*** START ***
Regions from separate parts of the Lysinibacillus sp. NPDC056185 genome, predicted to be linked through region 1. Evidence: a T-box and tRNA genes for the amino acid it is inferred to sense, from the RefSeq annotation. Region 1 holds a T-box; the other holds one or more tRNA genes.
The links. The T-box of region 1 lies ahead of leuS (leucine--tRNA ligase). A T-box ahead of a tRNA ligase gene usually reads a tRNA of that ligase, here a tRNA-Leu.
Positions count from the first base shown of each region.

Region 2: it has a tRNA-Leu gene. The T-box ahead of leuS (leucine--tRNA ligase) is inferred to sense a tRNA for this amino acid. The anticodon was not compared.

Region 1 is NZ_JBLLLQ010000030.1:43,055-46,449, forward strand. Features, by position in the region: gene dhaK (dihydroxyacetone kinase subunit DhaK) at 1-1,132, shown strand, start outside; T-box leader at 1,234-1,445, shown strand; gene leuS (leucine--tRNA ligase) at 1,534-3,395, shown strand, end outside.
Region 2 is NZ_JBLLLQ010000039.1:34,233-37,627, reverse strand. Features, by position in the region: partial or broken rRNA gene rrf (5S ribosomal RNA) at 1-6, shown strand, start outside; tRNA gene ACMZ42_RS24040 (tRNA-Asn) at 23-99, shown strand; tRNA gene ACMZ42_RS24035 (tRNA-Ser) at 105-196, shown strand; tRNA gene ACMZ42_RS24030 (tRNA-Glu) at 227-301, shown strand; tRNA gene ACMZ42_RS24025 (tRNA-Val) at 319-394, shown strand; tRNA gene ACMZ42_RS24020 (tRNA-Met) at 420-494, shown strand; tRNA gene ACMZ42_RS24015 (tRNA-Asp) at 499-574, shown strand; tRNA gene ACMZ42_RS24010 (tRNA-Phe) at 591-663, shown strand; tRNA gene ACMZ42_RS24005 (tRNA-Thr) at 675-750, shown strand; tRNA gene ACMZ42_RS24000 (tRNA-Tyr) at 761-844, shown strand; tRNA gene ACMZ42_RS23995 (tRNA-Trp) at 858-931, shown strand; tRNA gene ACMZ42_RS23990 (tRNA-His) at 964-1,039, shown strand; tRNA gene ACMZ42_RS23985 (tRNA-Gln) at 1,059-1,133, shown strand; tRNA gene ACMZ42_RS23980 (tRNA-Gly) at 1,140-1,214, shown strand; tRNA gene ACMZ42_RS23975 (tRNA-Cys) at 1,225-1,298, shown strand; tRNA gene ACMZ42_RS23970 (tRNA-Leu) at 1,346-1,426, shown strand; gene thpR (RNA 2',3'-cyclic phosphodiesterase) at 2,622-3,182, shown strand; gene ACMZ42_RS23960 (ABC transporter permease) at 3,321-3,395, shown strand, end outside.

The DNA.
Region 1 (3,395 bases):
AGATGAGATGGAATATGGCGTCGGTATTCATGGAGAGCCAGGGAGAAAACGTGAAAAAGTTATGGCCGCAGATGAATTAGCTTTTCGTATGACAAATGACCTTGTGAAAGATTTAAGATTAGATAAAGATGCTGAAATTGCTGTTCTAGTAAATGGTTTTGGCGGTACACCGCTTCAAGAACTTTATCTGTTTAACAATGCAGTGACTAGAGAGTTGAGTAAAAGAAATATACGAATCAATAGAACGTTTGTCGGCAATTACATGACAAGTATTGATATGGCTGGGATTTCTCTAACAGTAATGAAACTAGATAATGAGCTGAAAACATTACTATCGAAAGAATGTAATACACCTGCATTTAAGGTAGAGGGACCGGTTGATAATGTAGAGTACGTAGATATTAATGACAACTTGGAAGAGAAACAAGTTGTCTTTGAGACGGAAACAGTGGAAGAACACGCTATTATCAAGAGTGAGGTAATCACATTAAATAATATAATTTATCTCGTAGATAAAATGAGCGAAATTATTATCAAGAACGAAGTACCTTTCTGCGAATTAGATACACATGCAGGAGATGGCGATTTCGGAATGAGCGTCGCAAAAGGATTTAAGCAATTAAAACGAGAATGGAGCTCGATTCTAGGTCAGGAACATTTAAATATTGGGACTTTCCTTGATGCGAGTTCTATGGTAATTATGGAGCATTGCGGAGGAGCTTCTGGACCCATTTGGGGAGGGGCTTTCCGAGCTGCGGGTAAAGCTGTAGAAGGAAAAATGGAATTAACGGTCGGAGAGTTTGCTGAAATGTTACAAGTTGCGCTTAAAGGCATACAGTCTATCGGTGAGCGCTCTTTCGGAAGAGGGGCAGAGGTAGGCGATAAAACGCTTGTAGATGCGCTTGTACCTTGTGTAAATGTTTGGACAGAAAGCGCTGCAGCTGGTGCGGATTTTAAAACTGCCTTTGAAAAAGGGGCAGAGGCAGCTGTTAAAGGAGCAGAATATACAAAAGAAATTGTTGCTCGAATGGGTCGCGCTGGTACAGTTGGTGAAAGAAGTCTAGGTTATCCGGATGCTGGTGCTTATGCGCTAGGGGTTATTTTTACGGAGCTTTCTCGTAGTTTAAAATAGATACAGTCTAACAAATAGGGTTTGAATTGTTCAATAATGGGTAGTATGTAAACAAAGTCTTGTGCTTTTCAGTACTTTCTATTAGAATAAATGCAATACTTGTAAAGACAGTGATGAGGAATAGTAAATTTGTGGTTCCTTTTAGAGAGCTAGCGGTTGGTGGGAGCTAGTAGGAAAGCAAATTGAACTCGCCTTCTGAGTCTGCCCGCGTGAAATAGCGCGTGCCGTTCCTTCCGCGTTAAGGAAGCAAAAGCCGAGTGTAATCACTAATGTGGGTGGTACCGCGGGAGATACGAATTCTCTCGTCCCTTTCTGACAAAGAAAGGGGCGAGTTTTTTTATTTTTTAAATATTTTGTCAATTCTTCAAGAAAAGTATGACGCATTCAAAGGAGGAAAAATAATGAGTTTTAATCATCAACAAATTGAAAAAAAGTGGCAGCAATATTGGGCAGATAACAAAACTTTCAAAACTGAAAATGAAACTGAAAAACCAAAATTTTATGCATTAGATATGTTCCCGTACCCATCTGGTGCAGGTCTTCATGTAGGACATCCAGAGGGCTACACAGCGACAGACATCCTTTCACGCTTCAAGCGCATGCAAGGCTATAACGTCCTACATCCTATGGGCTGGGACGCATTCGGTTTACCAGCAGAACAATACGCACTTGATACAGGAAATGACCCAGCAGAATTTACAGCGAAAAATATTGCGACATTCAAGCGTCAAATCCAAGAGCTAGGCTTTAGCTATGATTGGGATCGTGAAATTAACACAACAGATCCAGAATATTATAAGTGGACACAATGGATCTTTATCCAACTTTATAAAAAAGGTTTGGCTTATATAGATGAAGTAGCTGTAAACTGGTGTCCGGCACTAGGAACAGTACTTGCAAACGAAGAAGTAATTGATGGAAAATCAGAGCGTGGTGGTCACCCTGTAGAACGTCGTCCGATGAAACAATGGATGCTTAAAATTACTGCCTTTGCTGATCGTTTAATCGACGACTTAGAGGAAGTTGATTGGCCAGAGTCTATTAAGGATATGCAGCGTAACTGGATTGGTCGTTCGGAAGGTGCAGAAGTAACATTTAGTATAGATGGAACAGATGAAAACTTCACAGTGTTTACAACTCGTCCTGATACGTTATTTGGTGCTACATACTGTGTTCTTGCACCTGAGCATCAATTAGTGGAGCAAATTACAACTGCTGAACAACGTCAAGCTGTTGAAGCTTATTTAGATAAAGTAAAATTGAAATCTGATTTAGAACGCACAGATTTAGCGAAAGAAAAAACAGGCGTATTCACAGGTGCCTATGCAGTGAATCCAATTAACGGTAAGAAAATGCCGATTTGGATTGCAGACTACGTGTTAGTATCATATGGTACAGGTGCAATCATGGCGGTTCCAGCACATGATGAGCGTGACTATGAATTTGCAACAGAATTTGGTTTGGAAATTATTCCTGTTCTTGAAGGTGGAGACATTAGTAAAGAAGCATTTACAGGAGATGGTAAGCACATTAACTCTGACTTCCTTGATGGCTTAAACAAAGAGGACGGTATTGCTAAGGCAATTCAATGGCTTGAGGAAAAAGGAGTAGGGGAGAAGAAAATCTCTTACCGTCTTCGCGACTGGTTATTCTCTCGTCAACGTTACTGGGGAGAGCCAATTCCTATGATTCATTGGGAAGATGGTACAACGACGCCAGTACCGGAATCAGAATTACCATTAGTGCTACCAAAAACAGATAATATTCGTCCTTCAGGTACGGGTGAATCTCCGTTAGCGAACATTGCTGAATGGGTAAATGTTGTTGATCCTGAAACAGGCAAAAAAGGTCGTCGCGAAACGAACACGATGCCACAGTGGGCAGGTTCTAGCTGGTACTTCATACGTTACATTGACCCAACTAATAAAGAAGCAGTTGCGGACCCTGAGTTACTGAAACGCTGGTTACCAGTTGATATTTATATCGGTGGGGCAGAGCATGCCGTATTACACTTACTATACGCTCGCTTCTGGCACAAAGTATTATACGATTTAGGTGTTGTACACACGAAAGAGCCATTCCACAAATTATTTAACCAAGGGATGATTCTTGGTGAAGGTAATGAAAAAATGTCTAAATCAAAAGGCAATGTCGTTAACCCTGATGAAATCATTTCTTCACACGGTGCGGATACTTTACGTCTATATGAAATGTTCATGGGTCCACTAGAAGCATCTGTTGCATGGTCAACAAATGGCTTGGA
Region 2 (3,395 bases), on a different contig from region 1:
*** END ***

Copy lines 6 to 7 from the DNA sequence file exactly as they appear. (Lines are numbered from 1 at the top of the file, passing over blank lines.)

Region 2 is NZ_JBLLLQ010000039.1:34,233-37,627, reverse strand. Features, by position in the region: partial or broken rRNA gene rrf (5S ribosomal RNA) at 1-6, shown strand, start outside; tRNA gene ACMZ42_RS24040 (tRNA-Asn) at 23-99, shown strand; tRNA gene ACMZ42_RS24035 (tRNA-Ser) at 105-196, shown strand; tRNA gene ACMZ42_RS24030 (tRNA-Glu) at 227-301, shown strand; tRNA gene ACMZ42_RS24025 (tRNA-Val) at 319-394, shown strand; tRNA gene ACMZ42_RS24020 (tRNA-Met) at 420-494, shown strand; tRNA gene ACMZ42_RS24015 (tRNA-Asp) at 499-574, shown strand; tRNA gene ACMZ42_RS24010 (tRNA-Phe) at 591-663, shown strand; tRNA gene ACMZ42_RS24005 (tRNA-Thr) at 675-750, shown strand; tRNA gene ACMZ42_RS24000 (tRNA-Tyr) at 761-844, shown strand; tRNA gene ACMZ42_RS23995 (tRNA-Trp) at 858-931, shown strand; tRNA gene ACMZ42_RS23990 (tRNA-His) at 964-1,039, shown strand; tRNA gene ACMZ42_RS23985 (tRNA-Gln) at 1,059-1,133, shown strand; tRNA gene ACMZ42_RS23980 (tRNA-Gly) at 1,140-1,214, shown strand; tRNA gene ACMZ42_RS23975 (tRNA-Cys) at 1,225-1,298, shown strand; tRNA gene ACMZ42_RS23970 (tRNA-Leu) at 1,346-1,426, shown strand; gene thpR (RNA 2',3'-cyclic phosphodiesterase) at 2,622-3,182, shown strand; gene ACMZ42_RS23960 (ABC transporter permease) at 3,321-3,395, shown strand, end outside.

The DNA.